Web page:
If you are a joint guardian of your child with someone else you each have equal rights to make decisions for your child (unless their rights and responsibilities were limited in a divorce or parenting order). You should talk to the other parent about your plan to move and if they agree, you can arrange for how contact will continue between them and your child. The plan should address things like when and where access will happen and who will pay for the travel. If there is a court order regarding parenting you should have the order changed by agreement (this is called a consent variation order).

If you and the other guardian cannot agree about whether your child should move with you, you should apply for a court order allowing you to move with your child. Each situation is different and its best to talk to a lawyer about your situation before you take any action. Generally, if you want to move with the child, it is best to get the court’s permission to do so.  If you have care of your child most of the time (in other words, if you have “residential custody”, “primary care”, or “day to day care”), you and the other guardian, or a court, have decided that it is best that your child lives with you. Courts have said that the decisions of the primary caregiver are to be respected so long as decision is in the child’s best interests. However, this does not guarantee that you will be allowed to move with the child.

If you share the care of your child with the other guardian (in other words, if you have “shared custody”, “shared parenting time,” or “equal parenting time”), moving away with the child would change that arrangement. A court would have to decide with whom the child should live based on what is in the child’s best interests.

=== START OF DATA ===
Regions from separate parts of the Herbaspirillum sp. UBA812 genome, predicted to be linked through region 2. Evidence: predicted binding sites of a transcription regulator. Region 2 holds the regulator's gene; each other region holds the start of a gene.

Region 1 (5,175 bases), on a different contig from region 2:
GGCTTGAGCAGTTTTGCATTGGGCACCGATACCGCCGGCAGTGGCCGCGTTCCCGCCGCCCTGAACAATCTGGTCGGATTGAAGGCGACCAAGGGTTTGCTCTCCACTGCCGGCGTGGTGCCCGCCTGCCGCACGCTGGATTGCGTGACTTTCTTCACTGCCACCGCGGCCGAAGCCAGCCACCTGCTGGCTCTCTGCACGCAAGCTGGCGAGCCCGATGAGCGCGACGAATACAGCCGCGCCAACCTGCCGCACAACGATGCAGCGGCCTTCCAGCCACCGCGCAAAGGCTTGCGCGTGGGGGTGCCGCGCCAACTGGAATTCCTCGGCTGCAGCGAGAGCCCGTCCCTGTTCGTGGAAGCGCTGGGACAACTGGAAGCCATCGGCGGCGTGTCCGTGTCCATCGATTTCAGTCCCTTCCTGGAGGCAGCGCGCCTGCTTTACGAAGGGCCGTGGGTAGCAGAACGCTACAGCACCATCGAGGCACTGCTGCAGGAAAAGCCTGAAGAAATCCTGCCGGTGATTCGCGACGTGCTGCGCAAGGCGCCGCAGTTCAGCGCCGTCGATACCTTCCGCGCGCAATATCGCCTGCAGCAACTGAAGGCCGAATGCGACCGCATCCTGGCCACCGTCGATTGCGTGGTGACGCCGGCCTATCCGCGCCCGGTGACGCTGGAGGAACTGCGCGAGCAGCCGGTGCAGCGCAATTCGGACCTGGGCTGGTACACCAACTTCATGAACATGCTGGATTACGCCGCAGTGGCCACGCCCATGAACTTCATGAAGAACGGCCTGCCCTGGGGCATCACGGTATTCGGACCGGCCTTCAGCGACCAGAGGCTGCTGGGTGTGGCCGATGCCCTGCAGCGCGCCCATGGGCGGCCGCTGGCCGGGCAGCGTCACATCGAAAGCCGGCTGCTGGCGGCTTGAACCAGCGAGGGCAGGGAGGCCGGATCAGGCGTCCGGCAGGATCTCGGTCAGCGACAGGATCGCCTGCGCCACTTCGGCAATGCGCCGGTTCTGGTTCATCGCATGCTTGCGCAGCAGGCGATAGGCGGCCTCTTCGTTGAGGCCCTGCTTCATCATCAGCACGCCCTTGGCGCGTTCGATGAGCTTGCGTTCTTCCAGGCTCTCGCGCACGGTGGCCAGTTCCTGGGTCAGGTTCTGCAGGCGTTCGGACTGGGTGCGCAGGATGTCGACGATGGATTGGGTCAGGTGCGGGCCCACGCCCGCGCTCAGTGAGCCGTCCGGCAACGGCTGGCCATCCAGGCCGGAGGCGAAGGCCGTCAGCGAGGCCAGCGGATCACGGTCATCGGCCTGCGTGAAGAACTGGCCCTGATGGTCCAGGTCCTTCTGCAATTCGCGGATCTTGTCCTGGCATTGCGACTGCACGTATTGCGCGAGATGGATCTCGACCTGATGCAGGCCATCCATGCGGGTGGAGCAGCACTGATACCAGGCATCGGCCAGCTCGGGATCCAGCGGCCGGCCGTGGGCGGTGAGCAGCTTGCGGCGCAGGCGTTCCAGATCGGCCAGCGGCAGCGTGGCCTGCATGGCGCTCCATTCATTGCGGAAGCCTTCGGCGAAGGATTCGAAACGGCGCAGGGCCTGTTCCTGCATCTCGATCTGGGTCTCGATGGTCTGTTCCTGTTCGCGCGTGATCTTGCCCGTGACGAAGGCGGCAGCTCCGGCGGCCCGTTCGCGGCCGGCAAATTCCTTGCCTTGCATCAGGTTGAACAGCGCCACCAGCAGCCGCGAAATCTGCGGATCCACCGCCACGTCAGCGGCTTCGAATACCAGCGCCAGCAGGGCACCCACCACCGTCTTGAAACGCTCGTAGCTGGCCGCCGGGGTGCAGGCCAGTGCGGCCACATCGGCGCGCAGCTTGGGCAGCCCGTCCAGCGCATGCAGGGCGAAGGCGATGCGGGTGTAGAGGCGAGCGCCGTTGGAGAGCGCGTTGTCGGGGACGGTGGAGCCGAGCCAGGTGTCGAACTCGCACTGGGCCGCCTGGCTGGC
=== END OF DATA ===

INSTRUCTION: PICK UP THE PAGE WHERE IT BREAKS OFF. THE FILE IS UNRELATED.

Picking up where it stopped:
If you move without the permission of the court, the other guardian can apply to the court to have a judge decide if the move is in your child’s best interest. A judge will generally not make a final decision about what is best for your child until after a trial.  Until you have that trial, a court can make an “interim order” (which is a temporary order). Often, courts order that no big changes happen in the child’s life before a final order is made (this is called keeping the status quo), so you may be ordered to move back until there is a trial. If you moved without the permission of the other guardian or the court, this can be held against you when the court considers what is best for your child. If the court order includes a police enforcement clause, the police will facilitate moving the child back if you don’t cooperate. The police in other Canadian provinces and in many other countries will enforce these orders. It’s also possible that you will be charged with a crime if the other parent and the police believe you have abducted the child (see below). 

It is important to know what a court can and cannot consider in these types of cases. A court cannot order you to not move away, as you are an adult and are therefore free to choose where you live in Canada, but it can order that your child not be moved away. Also, a court should generally not consider if you would be willing to move back if the child was prevented from moving. This is because asking you this puts you in an impossible situation: if you say yes, you would move back, that undermines your request to move away, and if you say no, you would not move back, you look like a parent who does not care about your child.  

If the other guardian moves with your child to another province they may apply for an order from the court in that province while you apply for an order from a court in Alberta. In these cases the courts will have to decide which province should have jurisdiction to decide the case. Usually, this is based on which province the child is most closely connected.

It is often very difficult to determine what is in a child’s best interests, especially where both guardians have a strong, healthy relationship with the child. Each case is different and therefore the outcome can be hard to predict. It is always best to try to reach an agreement with the other guardian if possible.


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